Parents rally against Ford government’s autism changes

Posted on March 8, 2019 in Child & Family Policy Context

Source: — Authors: – Politics/Provincial Politics
March 7, 2019.   By

Julie Charbonneau and her 9-year-old son, Cooper, were among hundreds who descended on Queen’s Park Thursday for a rally against the Ford government’s changes to Ontario’s autism program.

Cooper is on a wait list for treatment, which the new system will clear. And his family, who live in Fergus, will even qualify for a bit of provincial funding to cover behavioural therapy for which his parents currently pay thousands of dollars.

But Charbonneau says neither she nor Cooper can support the new autism plan because they’re worried about thousands of families that will end up with less provincial funding, and also the impact the changes will have on the school system.

“I have autism,” Cooper said, bundled up in a snowsuit and hockey toque, standing beside his mom in the snow on the front lawn of the legislature. “There are so many people that have autism, they need good funding.

“Everyone deserves what they need.”

The protest, which saw busloads of families arrive from as far away as Ottawa, Sudbury and Windsor, was the first of what the Ontario Autism Coalition say will be parents’ unrelenting pressure on the government to scrap the plan.

Coalition president Laura Kirby-McIntosh is the mother of two children with autism. She said parents “fought the Liberals when they cut off treatment at age 6, and then later at age 5, and now we’re protesting against the Conservatives.”

“This is not a partisan issue,” she added.

Under changes announced last month by Community and Social Services Minister Lisa MacLeod, the government is boosting spending to clear a wait list of 23,000 children and giving families limited budgets to choose the services they want.

Depending on their income, parents will be eligible for up to $20,000 a year for children under 6, with a lifetime maximum of $140,000. Children older than that can access up to $5,000 a year up to age 18, to a lifetime maximum of $55,000.

Critics have said those amounts fall far short, as children with severe needs can require up to $80,000 a year in therapy.

The changes have school boards warning they don’t have the resources to support autistic children who are expected to flood the public system when they lose their current levels of service on April 1.

“My biggest concern for (Cooper) is that all of these kids are suddenly going to lose their services,” and will turn to their local school at a time when the government has also urged a hiring freeze, Charbonneau said.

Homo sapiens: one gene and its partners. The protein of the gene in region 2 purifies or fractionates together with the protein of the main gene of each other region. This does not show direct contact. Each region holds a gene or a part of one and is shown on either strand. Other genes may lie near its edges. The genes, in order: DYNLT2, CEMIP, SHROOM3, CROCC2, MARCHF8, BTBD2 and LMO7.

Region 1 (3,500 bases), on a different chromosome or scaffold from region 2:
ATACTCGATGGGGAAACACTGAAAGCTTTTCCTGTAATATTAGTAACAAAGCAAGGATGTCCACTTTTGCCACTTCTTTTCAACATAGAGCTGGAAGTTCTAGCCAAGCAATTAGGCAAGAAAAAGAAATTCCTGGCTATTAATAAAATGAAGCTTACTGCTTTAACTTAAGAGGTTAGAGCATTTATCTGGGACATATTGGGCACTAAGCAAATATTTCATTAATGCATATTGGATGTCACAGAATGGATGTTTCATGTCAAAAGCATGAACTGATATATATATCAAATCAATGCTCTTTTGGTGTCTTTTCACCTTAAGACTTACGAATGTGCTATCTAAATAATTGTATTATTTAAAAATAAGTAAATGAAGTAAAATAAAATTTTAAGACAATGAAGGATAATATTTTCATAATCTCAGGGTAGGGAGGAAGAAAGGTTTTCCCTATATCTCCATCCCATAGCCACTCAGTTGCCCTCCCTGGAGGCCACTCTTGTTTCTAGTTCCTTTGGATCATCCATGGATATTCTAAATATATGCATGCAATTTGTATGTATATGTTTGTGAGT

“He has educational assistants who help him, as well as other resources at the school dedicated to him, and with this influx of kids there will be no more help to go around,” she said.

“I think the system is failing and should be based on need.”

The Ministry of Education has begun asking school boards what supports they require after a number wrote letters of concern to both MacLeod and Education Minister Lisa Thompson.

The Toronto Catholic District School Board was preparing to send a letter after discussing the issue at a meeting Thursday night.

MPPs could hear parents protesting outside the legislature Thursday as NDP Leader Andrea Horwath reminded Premier Doug Ford that he’d pledged to support families of children with autism “1,000 per cent,” and that they wouldn’t have to protest like they did under the Liberal government.

Horwath called the new autism program an “absolute disaster.”

Ford said he’s “talked to hundreds of parents and families of children with autism, and it breaks my heart talking to them. As I’ve said over and over again, this is the hardest file I’ve ever dealt with, bar none.

“But when we came into office, we saw a bankrupt system when it comes to supporting families of children with autism … We had to run to the president of the treasury board right here to ask for $100 million just to keep the system going. Then, when we looked into it even further, we saw systemic problems throughout the whole system.”

MacLeod also said the new plan will end the current one that serves just one of four children, which she has called unconscionable.

The Progressive Conservative plan will provide funding to more children, but many parents currently receiving funding — like Suzanne Gomes of Durham Region — will get less.

Gomes said her 7-year-old daughter has flourished with 20 hours of intense therapy over five days each week.

“We waited three years for her to get” therapy, Gomes said. “She wasn’t toilet-trained, she wasn’t speaking a lot, she wasn’t communicating, she wasn’t making eye contact.”

Now, Gomes said, “she’s out of diapers, she’ll interact with people and that’s all being lost with her being kicked out of therapy” at a centre in Whitby.

The single mother teared up when she said she “can’t afford the $60,000 difference in funding,” under the PC system, which she is urging the government to scrap.

With files from Rob Ferguson

Kristin Rushowy is a Toronto-based reporter covering Ontario politics.

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